The last leg of my tribute to the fallen saw me standing at the Menin Gate Memorial in Ypres. Built in the 1920s, despite the locals protesting against their town being turned into a giant memorial site, the Menin Gate pays tribute to those who passed through the town, only to go on and lose their lives in battle, and their bodies never to be recovered. In total, there are some 55,000 names carved into this impressive stone monument, which despite its size, still wasn’t big enough to house all the names it needed, hence the memorial at Tyne Cot Cemetery.


But whilst the size of the structure and quantity of names were overwhelming, I was there mainly to see one small part of it in particular. Stanley Arthur Hayward, who served in the 13th Battalion, Canadian Infantry, was my Granddad’s Great Uncle. On 13th June 1916, at just 25 years of age, he went over the parapet at Sanctuary Wood, east of Ypres. Tragically, Stanley was killed by machine gun fire the moment he went over the top. He never even made it into battle.


My emotional few days was wrapped up by the playing of The Last Post. Every evening at 8pm, just like it has done every day since 1928, the Last Post Ceremony is held at the gate, honouring those who made the ultimate sacrifice to help us become who we are today. It was a fitting final tribute to what has been an episode of my travels that has left me so drained, I’m turning in for the night before some of my ex-colleagues even start their night shift in the casino.

Still, tomorrow I’m travelling to a town that sounds like a woman born in the 1930s, via a country nobody knows anything about, so it will be back to business as usual.

Day One

So far on my journey, I have:

-sat next to an Olympic medal-winning gymnast
-kissed two girls
-left all my important travel documents in WH Smith
-got lost in the streets of Brussels (twice)
-had the most expensive poo of my life
-got lost trying to find my hotel (only once)
-been told that camels aren’t an acceptable form of currency

and this is only the first day.

(Don’t worry Mum, I picked up my documents again)

The Pang

When a lion wants to explore a different area, all it really needs to worry about is whether or not there is enough food available, and that there isn’t a rival pack of lions already there, and off it goes. Unfortunately, the same cannot be said for humans.

Having used our levels of intelligence and patriotism to create a vastly complex and fragmented existence all over the planet, travelling to other parts of it becomes much more than simply picking your cubs up in your mouth and heading off on a jaunt.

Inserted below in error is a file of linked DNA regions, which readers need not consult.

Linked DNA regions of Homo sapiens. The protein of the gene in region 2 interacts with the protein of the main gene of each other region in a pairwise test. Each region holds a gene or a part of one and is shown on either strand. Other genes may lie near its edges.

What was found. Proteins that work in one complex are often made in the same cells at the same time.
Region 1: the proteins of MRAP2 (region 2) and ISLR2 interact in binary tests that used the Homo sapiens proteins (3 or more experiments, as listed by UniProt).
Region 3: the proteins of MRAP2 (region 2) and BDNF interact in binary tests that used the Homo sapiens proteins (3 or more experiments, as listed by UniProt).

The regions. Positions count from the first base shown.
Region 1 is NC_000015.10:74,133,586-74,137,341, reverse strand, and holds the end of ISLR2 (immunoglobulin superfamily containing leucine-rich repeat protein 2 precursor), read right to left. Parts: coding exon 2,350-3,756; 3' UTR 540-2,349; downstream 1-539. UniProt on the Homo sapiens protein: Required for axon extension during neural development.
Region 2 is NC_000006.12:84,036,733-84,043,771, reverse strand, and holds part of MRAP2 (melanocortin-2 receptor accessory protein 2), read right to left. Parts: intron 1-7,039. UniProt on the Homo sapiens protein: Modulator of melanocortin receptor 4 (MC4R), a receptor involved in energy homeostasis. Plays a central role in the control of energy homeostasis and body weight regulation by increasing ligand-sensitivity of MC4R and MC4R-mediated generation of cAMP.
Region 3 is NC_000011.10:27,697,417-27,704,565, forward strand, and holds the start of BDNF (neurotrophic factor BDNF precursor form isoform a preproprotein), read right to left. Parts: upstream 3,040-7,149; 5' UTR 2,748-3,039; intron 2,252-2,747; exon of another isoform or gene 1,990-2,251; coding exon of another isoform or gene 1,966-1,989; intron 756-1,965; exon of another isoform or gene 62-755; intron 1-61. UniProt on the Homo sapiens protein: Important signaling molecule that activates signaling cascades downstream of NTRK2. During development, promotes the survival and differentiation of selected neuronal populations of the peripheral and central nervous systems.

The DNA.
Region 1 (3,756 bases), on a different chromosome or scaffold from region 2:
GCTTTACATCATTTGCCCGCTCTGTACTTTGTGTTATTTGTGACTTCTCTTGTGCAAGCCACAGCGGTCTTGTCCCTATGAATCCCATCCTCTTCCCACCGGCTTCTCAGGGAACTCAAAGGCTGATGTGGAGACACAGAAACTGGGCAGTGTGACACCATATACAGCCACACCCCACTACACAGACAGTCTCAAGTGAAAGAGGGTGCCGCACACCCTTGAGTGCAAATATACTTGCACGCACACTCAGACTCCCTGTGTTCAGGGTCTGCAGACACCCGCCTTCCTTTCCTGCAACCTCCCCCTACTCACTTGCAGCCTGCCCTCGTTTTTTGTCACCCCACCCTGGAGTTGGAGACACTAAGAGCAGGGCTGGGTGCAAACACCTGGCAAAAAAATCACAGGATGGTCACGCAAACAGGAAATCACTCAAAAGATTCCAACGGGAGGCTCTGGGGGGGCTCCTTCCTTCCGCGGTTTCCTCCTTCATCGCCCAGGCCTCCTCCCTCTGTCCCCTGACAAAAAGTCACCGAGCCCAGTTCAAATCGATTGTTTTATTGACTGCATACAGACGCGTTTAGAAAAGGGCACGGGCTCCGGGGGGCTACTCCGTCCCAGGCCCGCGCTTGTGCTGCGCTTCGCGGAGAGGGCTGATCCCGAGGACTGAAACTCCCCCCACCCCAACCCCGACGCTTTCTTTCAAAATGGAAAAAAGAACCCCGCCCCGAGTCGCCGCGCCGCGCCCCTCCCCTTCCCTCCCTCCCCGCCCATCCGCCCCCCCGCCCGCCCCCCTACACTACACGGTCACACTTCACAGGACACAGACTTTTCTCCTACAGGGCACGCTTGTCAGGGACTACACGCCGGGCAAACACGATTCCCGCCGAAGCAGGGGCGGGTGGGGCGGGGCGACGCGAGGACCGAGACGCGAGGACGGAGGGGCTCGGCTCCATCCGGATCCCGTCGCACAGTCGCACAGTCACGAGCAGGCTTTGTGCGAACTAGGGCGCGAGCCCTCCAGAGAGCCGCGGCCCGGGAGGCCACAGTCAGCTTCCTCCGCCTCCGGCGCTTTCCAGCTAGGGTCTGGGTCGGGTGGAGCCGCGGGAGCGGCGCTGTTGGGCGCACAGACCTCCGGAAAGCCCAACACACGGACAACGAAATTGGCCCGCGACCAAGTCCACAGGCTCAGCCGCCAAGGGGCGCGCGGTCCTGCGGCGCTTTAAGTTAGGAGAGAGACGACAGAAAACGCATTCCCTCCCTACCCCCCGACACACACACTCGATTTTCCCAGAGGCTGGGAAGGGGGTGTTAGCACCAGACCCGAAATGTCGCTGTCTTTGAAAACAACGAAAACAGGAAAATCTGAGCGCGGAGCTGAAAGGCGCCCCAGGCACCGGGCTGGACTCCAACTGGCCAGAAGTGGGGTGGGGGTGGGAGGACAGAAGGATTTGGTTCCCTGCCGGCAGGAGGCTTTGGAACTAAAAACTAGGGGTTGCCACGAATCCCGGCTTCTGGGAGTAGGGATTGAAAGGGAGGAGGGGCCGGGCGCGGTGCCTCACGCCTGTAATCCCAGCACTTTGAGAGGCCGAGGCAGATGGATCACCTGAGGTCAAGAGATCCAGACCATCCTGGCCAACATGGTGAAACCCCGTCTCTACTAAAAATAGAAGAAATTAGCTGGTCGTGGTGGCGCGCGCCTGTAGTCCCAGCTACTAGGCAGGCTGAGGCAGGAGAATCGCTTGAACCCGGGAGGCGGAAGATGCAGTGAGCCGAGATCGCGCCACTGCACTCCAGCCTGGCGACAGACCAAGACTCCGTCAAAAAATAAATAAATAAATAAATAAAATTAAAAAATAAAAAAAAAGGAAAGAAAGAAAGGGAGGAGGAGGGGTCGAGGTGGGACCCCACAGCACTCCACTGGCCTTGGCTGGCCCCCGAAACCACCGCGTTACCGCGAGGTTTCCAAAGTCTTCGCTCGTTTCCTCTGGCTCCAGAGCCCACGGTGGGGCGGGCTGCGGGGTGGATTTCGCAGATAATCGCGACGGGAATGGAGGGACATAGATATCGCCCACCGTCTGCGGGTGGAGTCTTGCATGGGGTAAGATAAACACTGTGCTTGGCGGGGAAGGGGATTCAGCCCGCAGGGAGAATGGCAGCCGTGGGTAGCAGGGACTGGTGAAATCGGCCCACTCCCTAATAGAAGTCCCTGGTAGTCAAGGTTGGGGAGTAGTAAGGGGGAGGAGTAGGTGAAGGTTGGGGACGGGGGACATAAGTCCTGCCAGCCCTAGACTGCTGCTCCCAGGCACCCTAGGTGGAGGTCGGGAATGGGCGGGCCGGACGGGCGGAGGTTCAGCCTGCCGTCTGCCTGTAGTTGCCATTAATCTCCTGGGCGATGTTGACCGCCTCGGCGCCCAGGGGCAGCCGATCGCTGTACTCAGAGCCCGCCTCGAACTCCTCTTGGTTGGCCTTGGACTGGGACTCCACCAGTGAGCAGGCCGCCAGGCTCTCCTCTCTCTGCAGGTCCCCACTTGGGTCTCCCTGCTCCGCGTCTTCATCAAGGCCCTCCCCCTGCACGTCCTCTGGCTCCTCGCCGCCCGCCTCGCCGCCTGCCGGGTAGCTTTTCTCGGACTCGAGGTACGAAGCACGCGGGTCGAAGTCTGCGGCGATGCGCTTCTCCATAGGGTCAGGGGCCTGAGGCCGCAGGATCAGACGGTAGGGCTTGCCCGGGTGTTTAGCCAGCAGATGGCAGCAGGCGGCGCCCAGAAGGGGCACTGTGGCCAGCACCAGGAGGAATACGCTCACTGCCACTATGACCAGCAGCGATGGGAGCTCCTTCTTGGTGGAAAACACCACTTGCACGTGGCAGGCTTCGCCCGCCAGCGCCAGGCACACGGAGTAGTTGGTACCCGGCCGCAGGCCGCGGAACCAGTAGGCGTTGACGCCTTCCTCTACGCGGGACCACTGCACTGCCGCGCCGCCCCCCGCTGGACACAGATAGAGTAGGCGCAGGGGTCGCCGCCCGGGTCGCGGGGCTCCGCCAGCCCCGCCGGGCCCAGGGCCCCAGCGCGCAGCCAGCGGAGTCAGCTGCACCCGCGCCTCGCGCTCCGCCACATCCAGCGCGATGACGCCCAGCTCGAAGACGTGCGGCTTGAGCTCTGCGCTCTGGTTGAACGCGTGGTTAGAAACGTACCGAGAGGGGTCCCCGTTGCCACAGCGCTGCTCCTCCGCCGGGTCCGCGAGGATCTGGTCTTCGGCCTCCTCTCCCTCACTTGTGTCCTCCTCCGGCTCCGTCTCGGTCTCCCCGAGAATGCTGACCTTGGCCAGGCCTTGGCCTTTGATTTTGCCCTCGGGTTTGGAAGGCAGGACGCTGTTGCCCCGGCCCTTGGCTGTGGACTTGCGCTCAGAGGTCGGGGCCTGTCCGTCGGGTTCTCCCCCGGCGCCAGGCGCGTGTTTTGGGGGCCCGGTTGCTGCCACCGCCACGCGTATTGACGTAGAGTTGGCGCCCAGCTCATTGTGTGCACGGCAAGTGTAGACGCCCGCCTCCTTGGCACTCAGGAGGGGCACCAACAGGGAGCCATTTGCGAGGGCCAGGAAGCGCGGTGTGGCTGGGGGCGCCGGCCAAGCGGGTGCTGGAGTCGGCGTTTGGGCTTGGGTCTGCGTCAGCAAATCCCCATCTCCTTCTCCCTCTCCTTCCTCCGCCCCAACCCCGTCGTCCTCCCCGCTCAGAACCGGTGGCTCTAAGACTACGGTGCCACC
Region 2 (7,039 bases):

Over the past few weeks I’ve had to worry about travel insurance, foreign currencies, vaccinations, visas, what I’m bringing with me, seeing the doctor, seeing the dentist, seeing the optician, talking to the bank to reassure them that someone isn’t about to nick my card and have a merry time with it in other countries, registering with the government so they give me travel alerts in case I end up stuck in the middle of a coup d’etat, making sure I can use my phone abroad, buying a webcam for my parents so they can video call me, booking train tickets, booking hotel rooms, and I’m sure I’ve missed one or two other twiddly bits out.

It’s been a lot of work, but, with just three days to go, I’ve just got “the pang”.

You know, the pang, that indescribable feeling you get in the bottom of your stomach, when you’re about to go on a first date, or on stage at a gig (yes, I have done both), or go round the world for a year or three. The pang, that consists mainly of excitement and anticipation, but with a decent smattering of “I hope this doesn’t go horribly wrong and I end up with bruises where I shouldn’t have them”, which is possible in any of the above scenarios.

All I have left to do, is pack, and make sure I have everything I need/make a last minute dash to the shops for anything I don’t have. I’ve even written a list of things I’m taking to make this an easier process, and that’s a good thing, because the pang is starting to take over, and the excitement/stress of the rapidly approaching departure date is starting to cloud rational thought and judgement.

Is it Monday yet?

Brace yourselves…

…this quiet little corner of the internet is about to get busier.

This morning marked the first real tangible proof that this journey is just around the corner. Having scribbled something that doesn’t resemble my signature in any shape or form on a delivery man’s electronic notepad, I took delivery of my Interrail tickets.

I now have the ability to travel on just about any train I want to in Europe, most of which will be free of charge. At £613 the this luxury isn’t cheap, but when you consider that the Eurostar train I’m taking (and just booked OMG THIS IS ACTUALLY HAPPENING) would have normally cost me £179 alone, the tickets will soon pay for themselves, and then some.


So, to recap, I set off in six days, and I have no hotels booked, no foreign currency, and nothing is packed. But hey, I have the ability to ride to the Bulgarian mountains tomorrow if I want to.

(I don’t know if Bulgaria actually has mountains)